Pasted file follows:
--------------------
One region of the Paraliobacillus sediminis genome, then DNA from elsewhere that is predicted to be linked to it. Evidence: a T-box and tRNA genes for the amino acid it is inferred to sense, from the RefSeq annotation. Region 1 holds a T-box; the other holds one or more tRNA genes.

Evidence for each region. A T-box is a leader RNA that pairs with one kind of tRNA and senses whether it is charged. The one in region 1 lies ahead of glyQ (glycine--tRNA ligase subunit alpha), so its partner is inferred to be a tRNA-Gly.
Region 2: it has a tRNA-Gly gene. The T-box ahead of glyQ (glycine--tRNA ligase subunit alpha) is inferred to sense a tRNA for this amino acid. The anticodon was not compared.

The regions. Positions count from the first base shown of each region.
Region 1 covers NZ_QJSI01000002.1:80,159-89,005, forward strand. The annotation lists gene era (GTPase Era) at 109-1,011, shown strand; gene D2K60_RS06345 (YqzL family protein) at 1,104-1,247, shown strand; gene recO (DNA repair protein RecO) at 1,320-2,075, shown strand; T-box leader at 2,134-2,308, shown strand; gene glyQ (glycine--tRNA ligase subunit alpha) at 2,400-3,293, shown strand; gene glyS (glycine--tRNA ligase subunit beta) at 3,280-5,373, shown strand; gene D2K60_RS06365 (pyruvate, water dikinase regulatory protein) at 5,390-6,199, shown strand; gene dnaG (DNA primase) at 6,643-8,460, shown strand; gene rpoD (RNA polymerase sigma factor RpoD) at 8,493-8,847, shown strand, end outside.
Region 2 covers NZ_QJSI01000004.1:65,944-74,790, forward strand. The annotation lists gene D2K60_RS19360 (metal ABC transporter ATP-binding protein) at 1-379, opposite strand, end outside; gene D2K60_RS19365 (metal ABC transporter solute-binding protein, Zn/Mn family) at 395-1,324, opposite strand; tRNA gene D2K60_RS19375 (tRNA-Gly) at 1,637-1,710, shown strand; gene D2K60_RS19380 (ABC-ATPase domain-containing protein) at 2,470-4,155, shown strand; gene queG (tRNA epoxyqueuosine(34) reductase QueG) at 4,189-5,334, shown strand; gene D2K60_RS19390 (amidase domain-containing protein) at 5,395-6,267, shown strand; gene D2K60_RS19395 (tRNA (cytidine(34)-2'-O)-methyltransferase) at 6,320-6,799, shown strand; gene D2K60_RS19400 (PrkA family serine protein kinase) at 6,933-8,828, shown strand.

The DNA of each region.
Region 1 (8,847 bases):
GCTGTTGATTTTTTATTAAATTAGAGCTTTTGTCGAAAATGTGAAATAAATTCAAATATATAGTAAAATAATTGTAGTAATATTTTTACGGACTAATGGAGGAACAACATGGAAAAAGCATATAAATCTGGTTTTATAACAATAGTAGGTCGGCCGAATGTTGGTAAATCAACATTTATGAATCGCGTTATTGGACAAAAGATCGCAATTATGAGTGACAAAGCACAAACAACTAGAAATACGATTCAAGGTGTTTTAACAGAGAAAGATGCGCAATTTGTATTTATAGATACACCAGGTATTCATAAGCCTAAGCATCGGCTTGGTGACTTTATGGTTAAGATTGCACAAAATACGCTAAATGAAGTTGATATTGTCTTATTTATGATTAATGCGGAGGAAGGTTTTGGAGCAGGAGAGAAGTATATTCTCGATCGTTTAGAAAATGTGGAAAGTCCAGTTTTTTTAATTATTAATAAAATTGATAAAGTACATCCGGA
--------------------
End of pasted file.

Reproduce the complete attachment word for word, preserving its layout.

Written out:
One region of the Paraliobacillus sediminis genome, then DNA from elsewhere that is predicted to be linked to it. Evidence: a T-box and tRNA genes for the amino acid it is inferred to sense, from the RefSeq annotation. Region 1 holds a T-box; the other holds one or more tRNA genes.

Evidence for each region. A T-box is a leader RNA that pairs with one kind of tRNA and senses whether it is charged. The one in region 1 lies ahead of glyQ (glycine--tRNA ligase subunit alpha), so its partner is inferred to be a tRNA-Gly.
Region 2: it has a tRNA-Gly gene. The T-box ahead of glyQ (glycine--tRNA ligase subunit alpha) is inferred to sense a tRNA for this amino acid. The anticodon was not compared.

The regions. Positions count from the first base shown of each region.
Region 1 covers NZ_QJSI01000002.1:80,159-89,005, forward strand. The annotation lists gene era (GTPase Era) at 109-1,011, shown strand; gene D2K60_RS06345 (YqzL family protein) at 1,104-1,247, shown strand; gene recO (DNA repair protein RecO) at 1,320-2,075, shown strand; T-box leader at 2,134-2,308, shown strand; gene glyQ (glycine--tRNA ligase subunit alpha) at 2,400-3,293, shown strand; gene glyS (glycine--tRNA ligase subunit beta) at 3,280-5,373, shown strand; gene D2K60_RS06365 (pyruvate, water dikinase regulatory protein) at 5,390-6,199, shown strand; gene dnaG (DNA primase) at 6,643-8,460, shown strand; gene rpoD (RNA polymerase sigma factor RpoD) at 8,493-8,847, shown strand, end outside.
Region 2 covers NZ_QJSI01000004.1:65,944-74,790, forward strand. The annotation lists gene D2K60_RS19360 (metal ABC transporter ATP-binding protein) at 1-379, opposite strand, end outside; gene D2K60_RS19365 (metal ABC transporter solute-binding protein, Zn/Mn family) at 395-1,324, opposite strand; tRNA gene D2K60_RS19375 (tRNA-Gly) at 1,637-1,710, shown strand; gene D2K60_RS19380 (ABC-ATPase domain-containing protein) at 2,470-4,155, shown strand; gene queG (tRNA epoxyqueuosine(34) reductase QueG) at 4,189-5,334, shown strand; gene D2K60_RS19390 (amidase domain-containing protein) at 5,395-6,267, shown strand; gene D2K60_RS19395 (tRNA (cytidine(34)-2'-O)-methyltransferase) at 6,320-6,799, shown strand; gene D2K60_RS19400 (PrkA family serine protein kinase) at 6,933-8,828, shown strand.

The DNA of each region.
Region 1 (8,847 bases):
GCTGTTGATTTTTTATTAAATTAGAGCTTTTGTCGAAAATGTGAAATAAATTCAAATATATAGTAAAATAATTGTAGTAATATTTTTACGGACTAATGGAGGAACAACATGGAAAAAGCATATAAATCTGGTTTTATAACAATAGTAGGTCGGCCGAATGTTGGTAAATCAACATTTATGAATCGCGTTATTGGACAAAAGATCGCAATTATGAGTGACAAAGCACAAACAACTAGAAATACGATTCAAGGTGTTTTAACAGAGAAAGATGCGCAATTTGTATTTATAGATACACCAGGTATTCATAAGCCTAAGCATCGGCTTGGTGACTTTATGGTTAAGATTGCACAAAATACGCTAAATGAAGTTGATATTGTCTTATTTATGATTAATGCGGAGGAAGGTTTTGGAGCAGGAGAGAAGTATATTCTCGATCGTTTAGAAAATGTGGAAAGTCCAGTTTTTTTAATTATTAATAAAATTGATAAAGTACATCCGGA